Since Friday night’s rainout, Yankee manager Joe Girardi has thus far been non-committal on which game he will throw his ace pitcher CC Sabathia in the 2011 American League Divisional Series facing the Tigers. He has publicly stated the reason behind this delay is he “wants to see how CC feels” citing the warmups pitchers typically perform before each start. He may have thrown only 28 pitches in the game, but pregame rituals involve another 40-odd pitches, including long toss. We also know Sabathia himself was lobbying after the rain out for the game 2 start on Sunday, which Girardi and the Yanks shot down as being too risky. We saw published reports early Saturday afternoon saying Yankee General Manager Brian Cashman had tabbed Sabathia for Game 3, but a more recent report by (TYA fave) Marc Carig of the Newark Star-Ledger has the field manager still undecided on which game he will use his staff ace. Here’s the quote from Carig:
1. Yankees general manager Brian Cashman reiterated this afternoon that the plan is still to start CC Sabathia in Game 3 on Monday. But manager Joe Girardi said he wants to wait before penciling Sabathia in for the start.
“I called him in last night and said, ‘Let’s see how you feel the next couple of days before we make a decision; we don’t have to make a decision tonight and we don’t have to make a decision tomorrow, so let’s just see how you feel,’” Girardi said. “We’re going to wait to see how he feels.
Despite Girardi’s denials, the decision will likely hinge upon where the Yankees are in the series. If you really need the game (yes, you need some playoff games more than others) and are tied in the series, then Sabathia starts on Monday, no questions asked. However, if you’re up 2-0 in the series and are looking at Verlander on Monday and Porcello on Tuesday, then you have two options. One would be the traditional baseball thinking to pitch Sabathia in game 3 and Burnett in game 4 in what would be two evenly matched contests, giving your team the best chance to win each night. The other would be create mismatches by using Burnett vs Verlander in Game 3 and CC vs Porcello game 4. This could be characterized as ‘throwing’ Game 3, but you are such an overwhelming favorite in Game 4 that’s when you put the hammer down and look to close out the series. Lose a battle to win the war, as they say. Another factor in this is the respective performances of Nova and Fister last night. In a worst case scenario where you lose both games, you would still feel confident in Ivan Nova’s ability to deliver a win at home in Game 5. But Game 5 would be much more likely to occur if you go with the evenly matched contests than it is with the big edge in game 4. Close contests can be subject to fickle luck, where a bounce of the ball determines the outcome of a game. Girardi seems to subscribe to the Powell Doctrine, preferring overwhelming force when available.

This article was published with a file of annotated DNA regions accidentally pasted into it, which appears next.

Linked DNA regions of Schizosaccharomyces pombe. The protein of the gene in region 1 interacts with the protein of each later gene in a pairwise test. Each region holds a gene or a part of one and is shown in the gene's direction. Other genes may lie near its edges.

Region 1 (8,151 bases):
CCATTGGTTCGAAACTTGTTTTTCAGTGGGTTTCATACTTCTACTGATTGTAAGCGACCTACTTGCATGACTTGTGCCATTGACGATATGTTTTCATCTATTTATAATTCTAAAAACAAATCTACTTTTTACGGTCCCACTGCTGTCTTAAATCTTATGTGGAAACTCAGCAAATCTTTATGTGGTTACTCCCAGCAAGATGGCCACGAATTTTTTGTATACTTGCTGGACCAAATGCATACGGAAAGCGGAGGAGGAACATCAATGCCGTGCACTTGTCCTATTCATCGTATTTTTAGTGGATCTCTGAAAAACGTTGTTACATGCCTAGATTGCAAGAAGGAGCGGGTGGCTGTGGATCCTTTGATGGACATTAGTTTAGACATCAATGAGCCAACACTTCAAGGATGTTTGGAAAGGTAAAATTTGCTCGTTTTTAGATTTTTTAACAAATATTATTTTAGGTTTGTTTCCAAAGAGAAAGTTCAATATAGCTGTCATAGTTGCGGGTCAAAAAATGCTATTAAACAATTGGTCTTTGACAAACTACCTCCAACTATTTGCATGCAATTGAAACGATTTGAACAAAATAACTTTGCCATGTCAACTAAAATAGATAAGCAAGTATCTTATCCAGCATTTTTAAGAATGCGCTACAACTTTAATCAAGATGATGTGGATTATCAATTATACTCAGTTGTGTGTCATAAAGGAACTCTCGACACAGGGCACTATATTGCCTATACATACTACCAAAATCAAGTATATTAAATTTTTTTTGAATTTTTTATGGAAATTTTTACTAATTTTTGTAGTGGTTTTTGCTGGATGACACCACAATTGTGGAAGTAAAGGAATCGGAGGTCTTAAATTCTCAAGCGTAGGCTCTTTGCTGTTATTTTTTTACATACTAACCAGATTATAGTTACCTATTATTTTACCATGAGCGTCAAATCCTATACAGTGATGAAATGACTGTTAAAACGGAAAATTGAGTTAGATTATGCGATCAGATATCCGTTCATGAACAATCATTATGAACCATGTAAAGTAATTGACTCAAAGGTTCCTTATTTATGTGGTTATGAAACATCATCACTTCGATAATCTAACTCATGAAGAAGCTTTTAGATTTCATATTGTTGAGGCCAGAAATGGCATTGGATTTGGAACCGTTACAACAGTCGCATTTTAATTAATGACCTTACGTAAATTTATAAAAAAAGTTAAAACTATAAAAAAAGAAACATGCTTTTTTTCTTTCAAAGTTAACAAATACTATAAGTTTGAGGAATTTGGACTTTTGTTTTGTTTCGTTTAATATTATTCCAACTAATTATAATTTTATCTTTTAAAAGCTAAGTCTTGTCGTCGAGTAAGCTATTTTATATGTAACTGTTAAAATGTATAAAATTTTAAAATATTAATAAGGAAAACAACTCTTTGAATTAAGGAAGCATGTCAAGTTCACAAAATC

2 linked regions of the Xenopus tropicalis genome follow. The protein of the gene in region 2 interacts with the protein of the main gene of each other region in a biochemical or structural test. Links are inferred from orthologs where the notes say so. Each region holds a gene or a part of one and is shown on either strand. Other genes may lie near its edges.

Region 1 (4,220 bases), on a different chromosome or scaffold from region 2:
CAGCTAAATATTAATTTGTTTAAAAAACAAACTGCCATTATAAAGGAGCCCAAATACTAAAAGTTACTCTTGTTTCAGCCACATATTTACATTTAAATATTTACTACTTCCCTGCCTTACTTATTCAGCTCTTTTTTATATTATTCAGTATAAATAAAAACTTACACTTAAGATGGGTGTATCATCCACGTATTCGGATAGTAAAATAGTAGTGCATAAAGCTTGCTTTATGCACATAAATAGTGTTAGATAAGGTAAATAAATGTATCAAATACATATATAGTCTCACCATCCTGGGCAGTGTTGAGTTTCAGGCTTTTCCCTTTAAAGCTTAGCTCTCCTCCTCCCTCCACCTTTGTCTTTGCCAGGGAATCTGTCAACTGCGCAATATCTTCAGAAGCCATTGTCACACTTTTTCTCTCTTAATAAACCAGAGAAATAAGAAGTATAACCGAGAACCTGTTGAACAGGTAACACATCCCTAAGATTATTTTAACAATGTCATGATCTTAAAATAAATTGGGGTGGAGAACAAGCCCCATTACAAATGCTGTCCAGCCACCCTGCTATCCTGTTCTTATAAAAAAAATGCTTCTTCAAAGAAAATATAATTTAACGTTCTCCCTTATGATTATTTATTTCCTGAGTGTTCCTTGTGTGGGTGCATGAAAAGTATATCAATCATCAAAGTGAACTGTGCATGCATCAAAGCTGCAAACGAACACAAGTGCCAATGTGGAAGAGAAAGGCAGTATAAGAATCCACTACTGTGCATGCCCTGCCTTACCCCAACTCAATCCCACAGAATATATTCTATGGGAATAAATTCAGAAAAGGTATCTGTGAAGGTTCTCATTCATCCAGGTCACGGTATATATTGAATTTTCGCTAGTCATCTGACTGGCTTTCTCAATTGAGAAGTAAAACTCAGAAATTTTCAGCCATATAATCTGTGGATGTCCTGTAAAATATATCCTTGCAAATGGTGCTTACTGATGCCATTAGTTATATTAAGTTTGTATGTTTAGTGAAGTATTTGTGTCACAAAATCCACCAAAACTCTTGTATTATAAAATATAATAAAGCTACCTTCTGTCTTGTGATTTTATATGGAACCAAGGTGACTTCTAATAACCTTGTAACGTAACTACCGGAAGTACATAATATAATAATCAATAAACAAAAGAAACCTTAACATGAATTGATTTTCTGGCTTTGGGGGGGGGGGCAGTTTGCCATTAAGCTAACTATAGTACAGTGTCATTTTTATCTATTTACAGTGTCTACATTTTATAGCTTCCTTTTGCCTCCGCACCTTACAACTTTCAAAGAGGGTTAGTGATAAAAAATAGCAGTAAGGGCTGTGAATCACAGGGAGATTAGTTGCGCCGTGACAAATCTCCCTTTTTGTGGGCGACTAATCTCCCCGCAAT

We’ve seen Girardi employ this strategy in the past. In the 2009 World Series, he opted to employ a 3 man rotation and pitch Sabathia in games 1, 4 and 7. In game 1 Sabathia was evenly matched facing Cliff Lee, but in game 4 Girardi had created mismatch with CC against Joe Blanton. Had Game 7 ever occurred (Yanks won in 6) the match up would have been Sabathia vs Hamels, which also favored the Yanks. By pitching CC three times in that series, it meant he would only square off once against Cliff Lee. It also meant that the mercurial AJ Burnett had to face Cliff Lee in Game 5, which created a mismatch against the Yanks for that particular game. Even this year facing the Tigers, the projected rotation before the rain out had CC going in Game 4 facing Rick Porcello. Had the Yanks lost that game, rookie Ivan Nova would have been facing Justin Verlander in an elimination game. Girardi was playing the series to ensure he never got to game 5. But if he did, he would have opened himself up to enormous second guessing if the all too predictable outcome happened where Verlander outpitched Nova and the Yanks lost the series.
This strategy goes against the traditional baseball thinking of squaring your ace vs the opponent’s ace every chance you get and not throwing any games away in a short series. But we’re beginning to see a pattern forming over the past 3 years with Girardi and this strategy appears to be his preferred tact. He’s had success with it in the past, but if he chooses it again we will see if he or the traditionalists will be proven right for this year.
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